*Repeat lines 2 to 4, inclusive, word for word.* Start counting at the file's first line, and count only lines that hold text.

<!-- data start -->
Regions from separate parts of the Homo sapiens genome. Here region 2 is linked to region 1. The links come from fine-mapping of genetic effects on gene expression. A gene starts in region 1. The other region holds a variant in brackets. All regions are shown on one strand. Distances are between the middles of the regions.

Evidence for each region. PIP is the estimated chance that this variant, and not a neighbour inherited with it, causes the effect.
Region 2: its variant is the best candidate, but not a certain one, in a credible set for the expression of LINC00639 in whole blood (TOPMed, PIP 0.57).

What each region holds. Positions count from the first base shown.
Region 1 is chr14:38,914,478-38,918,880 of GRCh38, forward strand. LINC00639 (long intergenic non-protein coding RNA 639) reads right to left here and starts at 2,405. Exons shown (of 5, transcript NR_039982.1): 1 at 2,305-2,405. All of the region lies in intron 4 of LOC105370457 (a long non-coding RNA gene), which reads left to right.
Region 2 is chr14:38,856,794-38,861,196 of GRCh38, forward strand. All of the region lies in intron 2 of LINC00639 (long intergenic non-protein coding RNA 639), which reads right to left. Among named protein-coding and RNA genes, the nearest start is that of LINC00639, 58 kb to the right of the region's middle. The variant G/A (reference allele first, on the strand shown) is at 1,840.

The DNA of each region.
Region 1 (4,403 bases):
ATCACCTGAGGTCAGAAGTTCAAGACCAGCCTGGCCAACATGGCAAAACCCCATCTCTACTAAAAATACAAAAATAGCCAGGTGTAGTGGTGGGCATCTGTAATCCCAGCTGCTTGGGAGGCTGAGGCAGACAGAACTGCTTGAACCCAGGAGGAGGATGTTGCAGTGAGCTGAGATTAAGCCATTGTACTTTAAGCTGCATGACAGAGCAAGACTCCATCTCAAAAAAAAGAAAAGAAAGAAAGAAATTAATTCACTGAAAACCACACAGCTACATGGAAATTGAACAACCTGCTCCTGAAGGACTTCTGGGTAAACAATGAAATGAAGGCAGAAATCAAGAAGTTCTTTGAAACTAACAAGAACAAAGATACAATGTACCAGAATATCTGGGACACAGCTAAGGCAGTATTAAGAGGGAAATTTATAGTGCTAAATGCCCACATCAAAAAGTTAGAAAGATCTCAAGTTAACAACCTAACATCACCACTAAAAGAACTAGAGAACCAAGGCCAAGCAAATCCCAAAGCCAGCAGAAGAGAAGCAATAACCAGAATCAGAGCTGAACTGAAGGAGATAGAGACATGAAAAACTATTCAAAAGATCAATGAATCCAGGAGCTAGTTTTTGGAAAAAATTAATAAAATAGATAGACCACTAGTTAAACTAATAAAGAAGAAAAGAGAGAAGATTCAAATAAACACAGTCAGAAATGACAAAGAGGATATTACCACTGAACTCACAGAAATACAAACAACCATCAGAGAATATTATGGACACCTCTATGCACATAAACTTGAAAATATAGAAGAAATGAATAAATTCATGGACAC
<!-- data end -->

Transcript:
Evidence for each region. PIP is the estimated chance that this variant, and not a neighbour inherited with it, causes the effect.
Region 2: its variant is the best candidate, but not a certain one, in a credible set for the expression of LINC00639 in whole blood (TOPMed, PIP 0.57).

What each region holds. Positions count from the first base shown.